The music makes me want to move! Known as hip-life, it mixes American style hip-hop with a form of Ghanaian music known as high-life. Not quite hip-hop, not quite rock-and-roll, not quite reggae: hip-life blends all of these into amazing beats and instrumentals. There are guitars, samples and Ghanaian and Western rhythms, all overlaid by lyrics rapped in Twi, or Ga, the most common local languages. The annex to Mensah Sarbah has its own motto, but when it comes time to show pride for Mensah Sarbah, the main hall and the two annexes band together for their hall week.

The truck continues to lumber on, while people dance with each other, talk, shout at passers-by and sing along to the music. I push to the center of the truck, closer to the speakers, and find my good friend from dance class. He is wearing a white kerchief embossed with "Mensah Sarbah 1963-2003" and a T-shirt as well. We begin dancing, and the rest of the people on the truck cannot believe that a white girl, an oburoni, has rhythm.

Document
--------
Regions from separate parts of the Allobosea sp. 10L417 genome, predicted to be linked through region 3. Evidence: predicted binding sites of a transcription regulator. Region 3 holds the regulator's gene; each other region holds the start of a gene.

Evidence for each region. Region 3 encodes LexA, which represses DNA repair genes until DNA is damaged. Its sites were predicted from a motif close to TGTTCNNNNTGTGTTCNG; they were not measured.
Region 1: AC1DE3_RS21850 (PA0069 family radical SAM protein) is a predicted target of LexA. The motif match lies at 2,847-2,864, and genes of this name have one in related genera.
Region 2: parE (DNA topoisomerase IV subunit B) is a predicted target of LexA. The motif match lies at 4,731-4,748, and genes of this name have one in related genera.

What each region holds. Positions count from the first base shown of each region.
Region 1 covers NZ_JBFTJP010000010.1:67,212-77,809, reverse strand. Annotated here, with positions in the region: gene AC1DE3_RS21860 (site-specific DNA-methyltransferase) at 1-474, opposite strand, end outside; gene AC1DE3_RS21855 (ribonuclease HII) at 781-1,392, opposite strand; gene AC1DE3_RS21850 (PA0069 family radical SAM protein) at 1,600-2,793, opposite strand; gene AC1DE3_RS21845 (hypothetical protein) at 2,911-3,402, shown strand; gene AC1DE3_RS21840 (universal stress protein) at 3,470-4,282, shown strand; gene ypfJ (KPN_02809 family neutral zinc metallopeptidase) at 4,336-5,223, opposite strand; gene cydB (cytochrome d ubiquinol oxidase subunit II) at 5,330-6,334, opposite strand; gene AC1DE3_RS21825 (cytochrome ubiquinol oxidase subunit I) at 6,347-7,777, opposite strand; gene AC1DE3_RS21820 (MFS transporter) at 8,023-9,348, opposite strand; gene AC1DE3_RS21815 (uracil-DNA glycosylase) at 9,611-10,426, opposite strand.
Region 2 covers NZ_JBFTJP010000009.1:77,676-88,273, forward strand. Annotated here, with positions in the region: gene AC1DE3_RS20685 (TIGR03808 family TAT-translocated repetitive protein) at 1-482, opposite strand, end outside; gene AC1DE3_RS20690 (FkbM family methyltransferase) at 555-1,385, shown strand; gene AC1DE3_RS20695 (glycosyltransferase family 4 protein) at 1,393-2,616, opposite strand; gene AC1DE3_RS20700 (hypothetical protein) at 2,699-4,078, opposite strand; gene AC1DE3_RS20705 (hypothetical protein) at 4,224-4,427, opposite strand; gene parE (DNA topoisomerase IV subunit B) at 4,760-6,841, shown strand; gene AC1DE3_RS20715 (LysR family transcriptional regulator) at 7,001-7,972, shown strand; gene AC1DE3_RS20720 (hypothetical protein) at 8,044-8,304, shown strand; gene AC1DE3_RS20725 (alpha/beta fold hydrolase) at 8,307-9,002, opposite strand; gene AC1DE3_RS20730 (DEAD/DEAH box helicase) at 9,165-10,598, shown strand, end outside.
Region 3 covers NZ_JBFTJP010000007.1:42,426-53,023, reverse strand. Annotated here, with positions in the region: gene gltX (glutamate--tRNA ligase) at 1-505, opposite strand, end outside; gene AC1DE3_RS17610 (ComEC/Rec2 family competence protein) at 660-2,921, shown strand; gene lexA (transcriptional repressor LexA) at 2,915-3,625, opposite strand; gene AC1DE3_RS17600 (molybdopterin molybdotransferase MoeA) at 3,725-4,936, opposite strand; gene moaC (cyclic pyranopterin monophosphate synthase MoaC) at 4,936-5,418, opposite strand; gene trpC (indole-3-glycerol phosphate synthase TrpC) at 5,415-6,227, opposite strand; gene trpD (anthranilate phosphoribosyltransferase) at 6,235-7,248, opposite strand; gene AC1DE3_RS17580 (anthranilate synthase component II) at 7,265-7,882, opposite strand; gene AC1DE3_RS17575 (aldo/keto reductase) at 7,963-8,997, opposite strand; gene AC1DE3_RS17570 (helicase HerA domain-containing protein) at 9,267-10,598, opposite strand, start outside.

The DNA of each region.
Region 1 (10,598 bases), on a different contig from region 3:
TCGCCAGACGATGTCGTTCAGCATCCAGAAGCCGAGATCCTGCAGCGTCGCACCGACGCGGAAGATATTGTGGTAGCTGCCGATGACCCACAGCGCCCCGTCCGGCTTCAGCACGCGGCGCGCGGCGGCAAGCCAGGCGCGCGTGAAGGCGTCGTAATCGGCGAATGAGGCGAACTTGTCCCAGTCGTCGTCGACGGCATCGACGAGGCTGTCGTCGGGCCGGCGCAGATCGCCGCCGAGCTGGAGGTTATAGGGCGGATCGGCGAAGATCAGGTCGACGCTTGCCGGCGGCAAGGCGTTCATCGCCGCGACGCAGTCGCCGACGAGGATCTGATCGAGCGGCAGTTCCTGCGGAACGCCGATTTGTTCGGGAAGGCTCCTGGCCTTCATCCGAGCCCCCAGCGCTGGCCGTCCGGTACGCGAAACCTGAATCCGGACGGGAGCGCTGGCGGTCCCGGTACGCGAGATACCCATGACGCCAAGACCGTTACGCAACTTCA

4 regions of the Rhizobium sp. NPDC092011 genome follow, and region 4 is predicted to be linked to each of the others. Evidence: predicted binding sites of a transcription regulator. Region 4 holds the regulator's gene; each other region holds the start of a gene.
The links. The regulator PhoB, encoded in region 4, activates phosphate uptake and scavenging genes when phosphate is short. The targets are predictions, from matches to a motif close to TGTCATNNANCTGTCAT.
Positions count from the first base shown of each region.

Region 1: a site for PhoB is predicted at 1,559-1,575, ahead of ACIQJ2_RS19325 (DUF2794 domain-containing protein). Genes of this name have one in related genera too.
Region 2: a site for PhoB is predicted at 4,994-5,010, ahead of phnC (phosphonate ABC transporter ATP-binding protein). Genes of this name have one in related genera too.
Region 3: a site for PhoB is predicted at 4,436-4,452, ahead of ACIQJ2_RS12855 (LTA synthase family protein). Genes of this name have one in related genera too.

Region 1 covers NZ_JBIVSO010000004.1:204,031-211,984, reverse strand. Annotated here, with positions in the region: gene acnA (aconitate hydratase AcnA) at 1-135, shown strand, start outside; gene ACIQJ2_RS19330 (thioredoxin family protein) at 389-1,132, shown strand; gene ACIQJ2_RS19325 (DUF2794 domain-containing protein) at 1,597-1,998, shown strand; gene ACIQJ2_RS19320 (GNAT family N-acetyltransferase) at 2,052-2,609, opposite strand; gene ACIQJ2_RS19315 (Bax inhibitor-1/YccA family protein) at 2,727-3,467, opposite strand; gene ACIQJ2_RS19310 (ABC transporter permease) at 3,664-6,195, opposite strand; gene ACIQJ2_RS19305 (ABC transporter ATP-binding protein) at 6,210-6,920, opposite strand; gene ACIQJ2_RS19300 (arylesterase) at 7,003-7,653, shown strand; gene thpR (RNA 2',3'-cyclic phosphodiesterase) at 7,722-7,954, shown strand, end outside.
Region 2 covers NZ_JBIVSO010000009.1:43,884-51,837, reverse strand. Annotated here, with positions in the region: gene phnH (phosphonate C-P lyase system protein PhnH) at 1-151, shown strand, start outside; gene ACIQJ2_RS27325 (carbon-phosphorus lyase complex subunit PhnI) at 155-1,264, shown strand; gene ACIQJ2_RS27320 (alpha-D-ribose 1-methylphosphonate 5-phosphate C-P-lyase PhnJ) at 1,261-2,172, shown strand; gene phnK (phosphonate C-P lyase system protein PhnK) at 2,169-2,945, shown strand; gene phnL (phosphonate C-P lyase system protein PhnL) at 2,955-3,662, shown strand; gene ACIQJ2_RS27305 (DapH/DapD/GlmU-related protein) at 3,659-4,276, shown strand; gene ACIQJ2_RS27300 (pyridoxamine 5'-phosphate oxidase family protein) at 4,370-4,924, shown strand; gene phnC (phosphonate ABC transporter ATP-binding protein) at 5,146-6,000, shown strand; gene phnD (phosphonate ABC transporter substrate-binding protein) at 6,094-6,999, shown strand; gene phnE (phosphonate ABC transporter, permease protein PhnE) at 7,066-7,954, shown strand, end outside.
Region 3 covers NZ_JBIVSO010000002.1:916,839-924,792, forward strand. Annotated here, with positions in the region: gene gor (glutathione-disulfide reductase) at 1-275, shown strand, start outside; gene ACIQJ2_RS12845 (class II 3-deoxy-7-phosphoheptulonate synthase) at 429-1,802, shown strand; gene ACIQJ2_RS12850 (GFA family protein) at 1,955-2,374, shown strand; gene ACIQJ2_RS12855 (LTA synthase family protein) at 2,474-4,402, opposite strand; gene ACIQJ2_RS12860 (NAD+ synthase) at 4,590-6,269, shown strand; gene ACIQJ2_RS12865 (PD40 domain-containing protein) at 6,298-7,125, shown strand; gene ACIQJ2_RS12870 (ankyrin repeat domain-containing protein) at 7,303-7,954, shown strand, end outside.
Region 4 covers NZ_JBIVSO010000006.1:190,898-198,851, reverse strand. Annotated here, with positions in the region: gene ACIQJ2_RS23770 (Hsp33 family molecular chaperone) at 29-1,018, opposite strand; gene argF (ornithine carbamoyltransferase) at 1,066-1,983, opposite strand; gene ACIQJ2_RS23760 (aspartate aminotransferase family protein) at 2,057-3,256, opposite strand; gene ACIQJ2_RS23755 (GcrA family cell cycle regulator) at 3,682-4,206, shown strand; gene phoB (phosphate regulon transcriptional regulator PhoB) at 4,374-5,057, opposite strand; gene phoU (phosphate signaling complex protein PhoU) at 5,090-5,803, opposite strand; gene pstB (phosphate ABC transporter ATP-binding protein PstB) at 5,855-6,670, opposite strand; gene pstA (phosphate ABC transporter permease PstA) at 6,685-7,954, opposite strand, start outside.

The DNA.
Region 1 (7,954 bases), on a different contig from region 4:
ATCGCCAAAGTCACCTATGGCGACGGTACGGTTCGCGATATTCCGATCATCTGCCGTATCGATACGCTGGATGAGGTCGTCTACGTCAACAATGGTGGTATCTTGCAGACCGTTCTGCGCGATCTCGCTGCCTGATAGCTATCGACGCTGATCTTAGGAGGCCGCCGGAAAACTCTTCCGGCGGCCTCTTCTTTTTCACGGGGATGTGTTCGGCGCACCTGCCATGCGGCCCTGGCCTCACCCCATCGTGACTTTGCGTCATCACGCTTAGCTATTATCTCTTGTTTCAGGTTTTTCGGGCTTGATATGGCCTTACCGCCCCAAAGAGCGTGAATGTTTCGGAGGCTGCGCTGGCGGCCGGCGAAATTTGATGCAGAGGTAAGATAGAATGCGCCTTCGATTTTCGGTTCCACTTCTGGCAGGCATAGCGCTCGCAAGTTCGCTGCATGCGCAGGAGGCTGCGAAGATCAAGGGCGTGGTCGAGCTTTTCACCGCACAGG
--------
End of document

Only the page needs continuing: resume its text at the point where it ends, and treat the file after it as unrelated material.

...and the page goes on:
The truck takes us by the mini open air market on campus, where one can find anything from glass-bottled soda to dark beer to digestive crackers to a full meal, cooked over coals in pots. The stands are sheltered by tents, and the market women and their children stare at us as the riders wave and shout their pride for Mensah Sarbah. Students from other residence halls watch us from their seats at wooden benches and tables, as they eat and drink their "minerals" (sodas).

As we continue on, we pass by the international hostel, where I am housed. It is an open-air building and all the hallways are effectively balconies, so I start shouting along with all of the Sarbah residents to draw the people living there, many of them my friends and acquaintances, out of their rooms. Some emerge and wonder at the truckload of people shouting at them.

The sun is making its presence well-known-it is now around noon at the equator. All of us on the truck are dripping sweat. As we start down the main road of campus, I realize that I had hopped onto the truck just as it was starting its journey. Everyone is still full of adrenaline.